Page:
iPhone users who come upon oiled birds and other wildlife in the Gulf Coast region can immediately transmit the location and a photo to animal rescue networks using a free new iPhone app, MoGO, for Mobile Gulf Observatory. It was developed by four University of Massachusetts Amherst researchers to make it easier for the public to help save wildlife exposed to the oil spill in the Gulf of Mexico.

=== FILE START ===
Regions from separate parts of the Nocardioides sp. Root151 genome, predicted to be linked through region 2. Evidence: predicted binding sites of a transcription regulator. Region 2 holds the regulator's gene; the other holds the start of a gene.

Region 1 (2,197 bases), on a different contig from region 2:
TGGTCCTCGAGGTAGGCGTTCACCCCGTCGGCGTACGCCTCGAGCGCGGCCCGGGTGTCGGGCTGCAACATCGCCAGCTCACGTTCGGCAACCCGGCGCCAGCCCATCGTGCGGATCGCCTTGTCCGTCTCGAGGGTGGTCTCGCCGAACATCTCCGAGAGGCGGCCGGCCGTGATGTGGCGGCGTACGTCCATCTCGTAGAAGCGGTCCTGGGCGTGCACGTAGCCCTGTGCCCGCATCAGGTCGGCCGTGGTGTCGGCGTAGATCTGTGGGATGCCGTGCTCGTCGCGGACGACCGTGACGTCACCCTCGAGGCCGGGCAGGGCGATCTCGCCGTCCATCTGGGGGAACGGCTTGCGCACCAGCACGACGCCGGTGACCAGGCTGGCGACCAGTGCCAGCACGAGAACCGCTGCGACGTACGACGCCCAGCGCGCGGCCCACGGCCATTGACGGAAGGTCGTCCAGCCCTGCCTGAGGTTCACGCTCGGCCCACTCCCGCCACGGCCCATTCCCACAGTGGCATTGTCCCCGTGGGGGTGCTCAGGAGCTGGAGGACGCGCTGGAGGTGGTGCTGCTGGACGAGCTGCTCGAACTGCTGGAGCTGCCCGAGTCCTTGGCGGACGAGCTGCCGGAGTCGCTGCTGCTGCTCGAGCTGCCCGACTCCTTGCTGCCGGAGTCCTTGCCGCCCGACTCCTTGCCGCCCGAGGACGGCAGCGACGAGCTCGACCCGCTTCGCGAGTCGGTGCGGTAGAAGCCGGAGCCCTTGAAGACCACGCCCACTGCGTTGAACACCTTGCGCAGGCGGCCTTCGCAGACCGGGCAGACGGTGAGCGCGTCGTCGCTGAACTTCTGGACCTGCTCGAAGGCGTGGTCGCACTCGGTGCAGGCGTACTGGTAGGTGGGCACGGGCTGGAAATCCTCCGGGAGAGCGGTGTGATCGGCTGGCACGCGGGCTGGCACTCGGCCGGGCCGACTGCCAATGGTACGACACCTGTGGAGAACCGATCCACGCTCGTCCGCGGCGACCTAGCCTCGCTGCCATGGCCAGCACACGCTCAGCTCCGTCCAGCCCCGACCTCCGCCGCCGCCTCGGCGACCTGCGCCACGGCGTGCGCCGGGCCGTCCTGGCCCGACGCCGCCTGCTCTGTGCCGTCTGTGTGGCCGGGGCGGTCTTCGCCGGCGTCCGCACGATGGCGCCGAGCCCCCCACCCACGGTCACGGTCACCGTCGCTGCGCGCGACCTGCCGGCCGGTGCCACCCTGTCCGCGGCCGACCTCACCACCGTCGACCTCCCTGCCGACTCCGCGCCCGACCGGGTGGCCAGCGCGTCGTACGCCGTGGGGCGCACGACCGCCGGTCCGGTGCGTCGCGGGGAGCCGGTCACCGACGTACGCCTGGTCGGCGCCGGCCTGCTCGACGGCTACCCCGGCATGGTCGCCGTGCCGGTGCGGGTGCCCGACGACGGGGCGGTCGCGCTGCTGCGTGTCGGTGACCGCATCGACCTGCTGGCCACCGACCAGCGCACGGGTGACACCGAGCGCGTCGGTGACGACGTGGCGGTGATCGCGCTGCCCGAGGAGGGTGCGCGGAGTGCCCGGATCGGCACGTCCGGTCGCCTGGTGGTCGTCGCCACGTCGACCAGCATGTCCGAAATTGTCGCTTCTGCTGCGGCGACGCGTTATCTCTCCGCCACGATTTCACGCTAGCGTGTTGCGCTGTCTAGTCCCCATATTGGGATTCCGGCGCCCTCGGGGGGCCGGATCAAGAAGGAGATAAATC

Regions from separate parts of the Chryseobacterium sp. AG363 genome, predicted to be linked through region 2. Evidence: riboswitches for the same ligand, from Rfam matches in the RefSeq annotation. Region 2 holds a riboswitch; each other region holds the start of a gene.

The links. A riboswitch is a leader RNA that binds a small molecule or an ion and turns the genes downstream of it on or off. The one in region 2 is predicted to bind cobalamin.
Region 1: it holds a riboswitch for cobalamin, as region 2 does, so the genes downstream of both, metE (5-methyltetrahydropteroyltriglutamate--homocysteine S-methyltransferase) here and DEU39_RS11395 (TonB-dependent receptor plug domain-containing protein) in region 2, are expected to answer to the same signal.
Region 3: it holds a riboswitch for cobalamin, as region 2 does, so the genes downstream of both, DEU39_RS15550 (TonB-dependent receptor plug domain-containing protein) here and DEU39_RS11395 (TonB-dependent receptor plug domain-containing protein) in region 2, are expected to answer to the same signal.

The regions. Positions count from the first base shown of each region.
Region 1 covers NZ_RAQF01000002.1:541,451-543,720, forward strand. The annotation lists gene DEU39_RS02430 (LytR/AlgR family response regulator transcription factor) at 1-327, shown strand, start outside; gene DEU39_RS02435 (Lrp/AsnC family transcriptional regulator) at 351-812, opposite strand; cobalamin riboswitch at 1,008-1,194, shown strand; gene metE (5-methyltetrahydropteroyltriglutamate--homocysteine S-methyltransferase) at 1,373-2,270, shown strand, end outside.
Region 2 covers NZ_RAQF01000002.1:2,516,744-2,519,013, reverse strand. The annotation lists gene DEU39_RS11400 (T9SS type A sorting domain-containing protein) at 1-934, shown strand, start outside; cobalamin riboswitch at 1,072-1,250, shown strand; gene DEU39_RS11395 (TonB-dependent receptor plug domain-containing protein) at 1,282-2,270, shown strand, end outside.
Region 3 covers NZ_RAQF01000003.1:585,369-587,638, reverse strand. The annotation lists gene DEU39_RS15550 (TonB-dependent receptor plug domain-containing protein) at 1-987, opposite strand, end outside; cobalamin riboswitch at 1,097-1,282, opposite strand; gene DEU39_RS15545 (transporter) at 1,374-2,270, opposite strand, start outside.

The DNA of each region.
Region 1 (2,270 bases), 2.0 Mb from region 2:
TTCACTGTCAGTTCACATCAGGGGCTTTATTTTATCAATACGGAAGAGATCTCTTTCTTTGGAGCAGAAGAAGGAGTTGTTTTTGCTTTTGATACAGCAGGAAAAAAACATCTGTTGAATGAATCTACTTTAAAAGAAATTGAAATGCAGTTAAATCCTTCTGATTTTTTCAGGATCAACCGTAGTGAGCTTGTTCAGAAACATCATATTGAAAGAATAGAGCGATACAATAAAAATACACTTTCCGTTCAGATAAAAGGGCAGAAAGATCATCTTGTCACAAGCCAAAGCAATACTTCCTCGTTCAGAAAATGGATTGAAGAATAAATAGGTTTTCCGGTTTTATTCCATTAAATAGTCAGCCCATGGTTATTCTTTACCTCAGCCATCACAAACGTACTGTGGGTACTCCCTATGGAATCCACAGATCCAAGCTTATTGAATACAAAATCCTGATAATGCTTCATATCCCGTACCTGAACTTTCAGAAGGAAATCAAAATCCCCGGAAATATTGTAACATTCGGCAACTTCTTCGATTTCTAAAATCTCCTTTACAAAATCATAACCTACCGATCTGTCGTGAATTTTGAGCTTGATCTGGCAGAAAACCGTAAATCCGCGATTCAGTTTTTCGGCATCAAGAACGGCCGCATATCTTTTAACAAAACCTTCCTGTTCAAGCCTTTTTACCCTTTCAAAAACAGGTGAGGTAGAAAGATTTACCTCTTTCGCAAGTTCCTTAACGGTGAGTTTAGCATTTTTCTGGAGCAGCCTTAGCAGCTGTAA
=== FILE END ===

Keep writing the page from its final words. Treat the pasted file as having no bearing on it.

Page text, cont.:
The UMass Amherst researchers hope the MoGO app will draw on the large network of “citizen scientists” who are as heartbroken as they are to witness the disaster for marine life and who are actively looking for ways to help save wildlife along the 14,000 miles of northern Gulf coastline.
Although rescue networks are in place and busy saving stranded wildlife, the task is enormous and trained staff too few. They just don’t have the people-power to cover all the territory from Louisiana to Florida. With over 400 wildlife species and 35 national wildlife refuges at risk, the Gulf is in crisis from the largest oil spill in U.S. history.